§ 3481 Competency of accused
§ 3482 Evidence and witnesses—(Rule)
§ 3483 Indigent defendants, process to produce evidence—(Rule)
§ 3484 Subpoenas—(Rule)
§ 3485 Expert witnesses—(Rule)
§ 3486 Administrative subpoenas
§ 3487 Refusal to pay as evidence of embezzlement
§ 3488 Intoxicating liquor in Indian country as evidence of unlawful introduction
§ 3489 Discovery and inspection—(Rule)
§ 3490 Official record or entry—(Rule)
§ 3491 Foreign documents
§ 3492 Commission to consular officers to authenticate foreign documents
§ 3493 Deposition to authenticate foreign documents
§ 3494 Certification of genuineness of foreign document
§ 3495 Fees and expenses of consuls, counsel, interpreters and witnesses
§ 3496 Regulations by President as to commissions, fees of witnesses, counsel and interpreters
§ 3497 Account as evidence of embezzlement
§ 3498 Depositions—(Rule)
§ 3499 Contempt of court by witness—(Rule)
§ 3500 Demands for production of statements and reports of witnesses
§ 3501 Admissibility of confessions
§ 3502 Admissibility in evidence of eye witness testimony
§ 3504 Litigation concerning sources of evidence
§ 3505 Foreign records of regularly conducted activity
§ 3506 Service of papers filed in opposition to official request by United States to foreign government for criminal evidence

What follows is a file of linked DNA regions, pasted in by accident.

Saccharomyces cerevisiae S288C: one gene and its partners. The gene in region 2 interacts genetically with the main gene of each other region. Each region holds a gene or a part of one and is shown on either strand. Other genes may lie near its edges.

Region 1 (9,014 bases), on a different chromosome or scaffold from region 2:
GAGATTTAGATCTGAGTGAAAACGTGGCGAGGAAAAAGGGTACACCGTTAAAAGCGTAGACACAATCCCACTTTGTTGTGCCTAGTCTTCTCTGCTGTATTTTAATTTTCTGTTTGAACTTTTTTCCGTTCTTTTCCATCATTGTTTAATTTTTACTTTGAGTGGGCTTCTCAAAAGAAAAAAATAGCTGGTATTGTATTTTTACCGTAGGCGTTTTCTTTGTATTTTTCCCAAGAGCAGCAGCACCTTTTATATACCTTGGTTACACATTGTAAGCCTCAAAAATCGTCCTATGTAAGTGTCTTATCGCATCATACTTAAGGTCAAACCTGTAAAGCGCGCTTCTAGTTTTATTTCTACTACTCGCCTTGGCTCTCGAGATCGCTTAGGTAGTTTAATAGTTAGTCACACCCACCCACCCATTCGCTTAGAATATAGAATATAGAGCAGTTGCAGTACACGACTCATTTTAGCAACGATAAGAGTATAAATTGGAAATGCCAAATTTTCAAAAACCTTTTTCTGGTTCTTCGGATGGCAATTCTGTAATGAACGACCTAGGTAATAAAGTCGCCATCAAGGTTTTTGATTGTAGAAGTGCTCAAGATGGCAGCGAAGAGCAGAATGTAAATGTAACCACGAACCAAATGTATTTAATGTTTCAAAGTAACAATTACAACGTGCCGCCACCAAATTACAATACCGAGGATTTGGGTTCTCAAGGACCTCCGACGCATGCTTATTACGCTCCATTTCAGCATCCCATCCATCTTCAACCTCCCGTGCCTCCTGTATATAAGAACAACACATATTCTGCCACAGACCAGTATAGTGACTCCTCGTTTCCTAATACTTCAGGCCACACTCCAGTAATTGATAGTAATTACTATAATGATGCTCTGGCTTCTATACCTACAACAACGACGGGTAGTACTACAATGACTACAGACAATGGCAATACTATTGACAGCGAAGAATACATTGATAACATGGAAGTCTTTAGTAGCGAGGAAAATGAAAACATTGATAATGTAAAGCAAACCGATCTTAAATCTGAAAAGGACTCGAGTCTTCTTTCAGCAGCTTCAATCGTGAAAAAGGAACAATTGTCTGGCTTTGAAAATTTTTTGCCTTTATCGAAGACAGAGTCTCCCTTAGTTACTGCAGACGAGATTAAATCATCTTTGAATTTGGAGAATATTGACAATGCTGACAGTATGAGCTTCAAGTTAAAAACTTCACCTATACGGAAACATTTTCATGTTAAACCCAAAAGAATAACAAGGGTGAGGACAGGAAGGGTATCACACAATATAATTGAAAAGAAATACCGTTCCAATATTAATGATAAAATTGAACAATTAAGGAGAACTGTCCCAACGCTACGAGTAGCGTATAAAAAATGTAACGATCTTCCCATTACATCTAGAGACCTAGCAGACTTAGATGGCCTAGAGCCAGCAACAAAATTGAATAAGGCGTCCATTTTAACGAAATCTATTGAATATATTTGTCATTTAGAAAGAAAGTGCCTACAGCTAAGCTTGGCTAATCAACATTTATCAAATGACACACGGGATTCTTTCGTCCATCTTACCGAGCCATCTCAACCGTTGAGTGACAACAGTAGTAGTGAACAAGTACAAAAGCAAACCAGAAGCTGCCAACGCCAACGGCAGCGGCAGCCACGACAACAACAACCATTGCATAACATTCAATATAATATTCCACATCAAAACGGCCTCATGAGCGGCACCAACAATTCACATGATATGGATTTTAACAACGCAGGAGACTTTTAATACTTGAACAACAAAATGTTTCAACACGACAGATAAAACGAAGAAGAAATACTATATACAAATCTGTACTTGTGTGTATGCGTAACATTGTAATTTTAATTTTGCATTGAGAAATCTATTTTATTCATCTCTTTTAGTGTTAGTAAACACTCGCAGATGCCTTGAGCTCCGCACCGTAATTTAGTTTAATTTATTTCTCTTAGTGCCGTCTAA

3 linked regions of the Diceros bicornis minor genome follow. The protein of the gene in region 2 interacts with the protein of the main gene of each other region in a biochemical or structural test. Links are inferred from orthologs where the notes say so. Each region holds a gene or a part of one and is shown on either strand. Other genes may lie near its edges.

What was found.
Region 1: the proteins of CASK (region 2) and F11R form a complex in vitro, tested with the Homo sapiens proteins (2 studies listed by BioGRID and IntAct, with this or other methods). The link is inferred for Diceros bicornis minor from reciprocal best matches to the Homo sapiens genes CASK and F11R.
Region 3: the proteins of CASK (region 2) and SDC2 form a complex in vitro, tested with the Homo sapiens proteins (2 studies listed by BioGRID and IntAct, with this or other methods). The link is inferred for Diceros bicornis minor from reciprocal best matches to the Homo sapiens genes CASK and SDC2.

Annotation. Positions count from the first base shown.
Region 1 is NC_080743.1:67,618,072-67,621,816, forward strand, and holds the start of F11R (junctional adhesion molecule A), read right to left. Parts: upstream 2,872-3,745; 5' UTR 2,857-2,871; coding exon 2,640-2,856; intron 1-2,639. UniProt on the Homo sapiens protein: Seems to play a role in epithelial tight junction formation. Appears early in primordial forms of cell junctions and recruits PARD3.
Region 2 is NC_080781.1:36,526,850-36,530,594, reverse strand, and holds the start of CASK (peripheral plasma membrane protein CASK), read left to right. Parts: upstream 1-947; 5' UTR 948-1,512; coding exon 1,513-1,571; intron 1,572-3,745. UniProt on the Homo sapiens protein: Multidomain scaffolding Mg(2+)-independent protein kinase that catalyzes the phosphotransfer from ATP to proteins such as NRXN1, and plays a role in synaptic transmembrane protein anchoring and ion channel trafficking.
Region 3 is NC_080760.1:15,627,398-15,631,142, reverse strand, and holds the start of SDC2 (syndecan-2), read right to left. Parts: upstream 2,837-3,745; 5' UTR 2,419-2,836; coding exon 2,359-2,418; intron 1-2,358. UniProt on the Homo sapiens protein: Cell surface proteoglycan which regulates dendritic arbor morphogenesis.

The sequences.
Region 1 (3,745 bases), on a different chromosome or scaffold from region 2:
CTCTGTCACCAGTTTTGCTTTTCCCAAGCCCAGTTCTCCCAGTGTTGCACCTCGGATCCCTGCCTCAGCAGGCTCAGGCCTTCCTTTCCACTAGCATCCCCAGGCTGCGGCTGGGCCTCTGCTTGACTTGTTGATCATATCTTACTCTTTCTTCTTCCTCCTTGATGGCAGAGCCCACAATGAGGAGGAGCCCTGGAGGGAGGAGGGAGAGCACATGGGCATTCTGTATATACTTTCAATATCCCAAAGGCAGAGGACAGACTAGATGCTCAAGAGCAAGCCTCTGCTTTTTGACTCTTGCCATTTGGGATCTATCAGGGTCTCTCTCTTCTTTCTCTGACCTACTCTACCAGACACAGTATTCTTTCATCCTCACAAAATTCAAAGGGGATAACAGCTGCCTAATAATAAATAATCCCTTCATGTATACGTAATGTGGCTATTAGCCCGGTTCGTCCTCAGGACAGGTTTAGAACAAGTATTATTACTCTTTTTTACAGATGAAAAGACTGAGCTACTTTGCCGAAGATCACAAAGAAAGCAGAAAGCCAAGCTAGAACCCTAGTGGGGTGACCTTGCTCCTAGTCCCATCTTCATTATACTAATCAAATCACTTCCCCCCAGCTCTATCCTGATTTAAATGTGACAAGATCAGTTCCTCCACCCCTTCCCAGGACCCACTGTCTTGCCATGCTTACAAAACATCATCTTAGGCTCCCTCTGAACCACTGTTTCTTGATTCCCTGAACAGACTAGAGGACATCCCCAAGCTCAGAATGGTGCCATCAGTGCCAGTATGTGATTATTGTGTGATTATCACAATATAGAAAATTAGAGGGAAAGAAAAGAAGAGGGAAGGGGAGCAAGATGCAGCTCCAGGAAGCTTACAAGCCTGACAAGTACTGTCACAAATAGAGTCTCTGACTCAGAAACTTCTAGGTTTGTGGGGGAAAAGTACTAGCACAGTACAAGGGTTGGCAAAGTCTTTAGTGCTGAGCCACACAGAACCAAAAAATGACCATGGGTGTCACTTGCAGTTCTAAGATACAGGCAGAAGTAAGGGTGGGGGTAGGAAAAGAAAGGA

§ 3507 Special master at foreign deposition
§ 3508 Custody and return of foreign witnesses
§ 3509 Child victims’ and child witnesses’ rights
§ 3510 Rights of victims to attend and observe trial
§ 3511 Judicial review of requests for information
§ 3512 Foreign requests for assistance in criminal investigations and prosecutions

Terms Used In U.S. Code > Title 18 > Part II > Chapter 223 - Witnesses and Evidence

  • Advice and consent: Under the Constitution, presidential nominations for executive and judicial posts take effect only when confirmed by the Senate, and international treaties become effective only when the Senate approves them by a two-thirds vote.
  • Affidavit: A written statement of facts confirmed by the oath of the party making it, before a notary or officer having authority to administer oaths.